Northern Waterthrush (Parkesia noveboracensis)
Northern Waterthrush | Parkesia noveboracensis

Saturday a Northern Waterthrush was reported. At first I thought it was a false report. But not much later the confirmations came by mail that it was a real Northern Waterthrush. The bird was in the old duck cage on Vlieland.

Because of the long ride and a ferry crossing going today was excluded. However, it was decided to leave early the next day so the first boat at 8.30 could be achieved. This with the risk that the bird was gone now. Jan Verhoeven gave immediately that he wanted to go. That same evening I booked two tickets on the Internet for the ferry this was a good action appeared the next morning. We were not the only birders who were making the crossing.

The Northern Waterthrush is a North American species that winter in South America and the West Indies. In Europe the bird is rarely reported and in most cases in the British Isles. In the Netherlands, the bird has never been observed.

Early morning I picked up Jan and we drove on the A50 towards Harlingen where the ferry leaves off. It is a journey of about 2 hours and 1.5 hour later a mail came through with the news that the Northern Waterthrush was seen again. It felt good because the bird certainly not disappeared. Now the bird was to be seen by us which given the information was still a challenge. Right on time we arrived in port and after fifteen minutes we were aboard the ferry that takes a half hour to go across. Approximately 150 bird-watchers were also aboard to get the bird to their list. Along the way a Leach Storm-petrel was discovered what for most is a new year kind. The crossing went without further details and on arrival many birders ran towards a taxi or rental stores for a bike. Jan and I took it easy and after about 10 minutes we were on the bike for the journey of about half an hour.

There was a strong headwind and it drizzled a bit. I noticed that it was a good year ago that I had sat on the bike and soon I had a back wet with sweat. Along the way we were encouraged by other birders who had seen the bird early in the morning. After a tiring journey (for me, not for Jan) we arrived at the Old Duck Cage. There were about 200 people in a small group waiting at the place where the bird was seen this morning. After one hour or so there were no results so people went to search in other places. We stayed where we were and wanted to maintain the old place theory. Not much later came a message that the bird was seen on the other side of the lake. Almost everyone went to the other side and we were left with a group of about 20 men. We were not convinced of the truth of the report. Not much later, somebody warned us that the bird was actually seen by him not more than 5 minutes ago.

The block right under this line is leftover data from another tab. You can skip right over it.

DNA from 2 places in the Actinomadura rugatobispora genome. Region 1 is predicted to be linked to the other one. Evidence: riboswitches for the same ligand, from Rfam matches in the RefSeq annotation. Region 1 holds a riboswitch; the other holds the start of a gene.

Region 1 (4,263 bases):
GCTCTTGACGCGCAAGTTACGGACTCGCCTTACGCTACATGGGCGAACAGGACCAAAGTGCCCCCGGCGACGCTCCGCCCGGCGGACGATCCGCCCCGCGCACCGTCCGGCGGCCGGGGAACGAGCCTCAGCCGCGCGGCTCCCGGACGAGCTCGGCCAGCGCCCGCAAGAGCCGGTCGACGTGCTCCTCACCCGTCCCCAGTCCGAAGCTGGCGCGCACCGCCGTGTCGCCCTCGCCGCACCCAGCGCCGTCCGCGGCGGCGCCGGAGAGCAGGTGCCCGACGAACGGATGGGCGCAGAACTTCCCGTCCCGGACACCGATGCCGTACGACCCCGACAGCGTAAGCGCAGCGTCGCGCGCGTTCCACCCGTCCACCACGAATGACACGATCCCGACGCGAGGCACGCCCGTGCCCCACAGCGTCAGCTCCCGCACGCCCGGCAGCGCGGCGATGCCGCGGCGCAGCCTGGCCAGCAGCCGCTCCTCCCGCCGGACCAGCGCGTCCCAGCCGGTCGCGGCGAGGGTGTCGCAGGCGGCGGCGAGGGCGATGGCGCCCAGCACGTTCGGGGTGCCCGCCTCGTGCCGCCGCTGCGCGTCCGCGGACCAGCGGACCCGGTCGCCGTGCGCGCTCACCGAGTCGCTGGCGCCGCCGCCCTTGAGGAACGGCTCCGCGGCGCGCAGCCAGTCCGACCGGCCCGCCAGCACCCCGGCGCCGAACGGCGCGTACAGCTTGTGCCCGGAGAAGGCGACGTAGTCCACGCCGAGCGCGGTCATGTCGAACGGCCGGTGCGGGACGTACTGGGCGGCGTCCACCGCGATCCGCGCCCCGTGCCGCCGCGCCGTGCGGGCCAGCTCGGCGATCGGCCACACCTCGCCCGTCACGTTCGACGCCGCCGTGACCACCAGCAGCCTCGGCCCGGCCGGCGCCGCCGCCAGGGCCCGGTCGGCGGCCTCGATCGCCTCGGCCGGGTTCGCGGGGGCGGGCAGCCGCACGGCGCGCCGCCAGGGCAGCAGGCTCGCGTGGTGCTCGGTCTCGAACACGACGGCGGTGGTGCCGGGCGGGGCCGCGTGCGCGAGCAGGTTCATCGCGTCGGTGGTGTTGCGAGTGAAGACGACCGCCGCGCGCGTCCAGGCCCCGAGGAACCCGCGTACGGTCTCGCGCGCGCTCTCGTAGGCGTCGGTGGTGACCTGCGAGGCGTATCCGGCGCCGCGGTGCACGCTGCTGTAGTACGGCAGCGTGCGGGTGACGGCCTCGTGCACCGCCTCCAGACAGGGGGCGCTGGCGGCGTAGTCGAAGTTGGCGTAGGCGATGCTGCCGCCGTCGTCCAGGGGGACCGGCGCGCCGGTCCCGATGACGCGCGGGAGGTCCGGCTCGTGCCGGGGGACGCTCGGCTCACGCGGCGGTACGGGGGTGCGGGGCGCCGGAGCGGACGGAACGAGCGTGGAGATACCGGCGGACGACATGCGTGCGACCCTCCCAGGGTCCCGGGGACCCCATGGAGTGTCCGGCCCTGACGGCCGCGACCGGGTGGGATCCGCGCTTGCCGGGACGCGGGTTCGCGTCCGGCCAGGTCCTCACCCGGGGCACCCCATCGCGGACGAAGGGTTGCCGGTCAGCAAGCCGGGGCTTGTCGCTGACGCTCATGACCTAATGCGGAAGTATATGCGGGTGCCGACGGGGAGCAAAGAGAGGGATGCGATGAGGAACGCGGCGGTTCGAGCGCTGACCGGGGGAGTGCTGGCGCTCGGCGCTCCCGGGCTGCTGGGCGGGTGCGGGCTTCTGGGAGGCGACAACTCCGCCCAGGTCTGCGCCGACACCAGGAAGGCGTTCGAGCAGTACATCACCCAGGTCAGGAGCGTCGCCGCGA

We went immediately to the other side and joined us in the large group. After 45 minutes the bird was seen again. We stood in a place where it was impossible to see bird. This happened again and it became clear that I from this place I certainly not would see the bird. From the group came the question of a known birder whether I had seen the bird. I denied and she beckoned to take her place. From this spot you could see the bird when he returned in the same spot. After a half hour wait, which I occasionally began to doubt whether I would see the bird at all, the Northern Waterthrush suddenly flew in. The bird gave a good show and was certainly 5 minutes to see. Jan Verhoeven was behind me and after following instructions, he had the bird in view. Relieved and satisfied we walked towards our rental bikes. It had been raining but that did not spoil. On the way back we wanted to try a Woodchat Shrike that is reported since a few days. The rain began to increase in intensity so that the Shrike was nowhere longer in sight. This too we took for granted and we cycled to the village where we wanted to have a drink. It was an Irish coffee and then some few beers.

At 18.30 hours we boat back to the mainland and two hours later we were in the car direction Uden.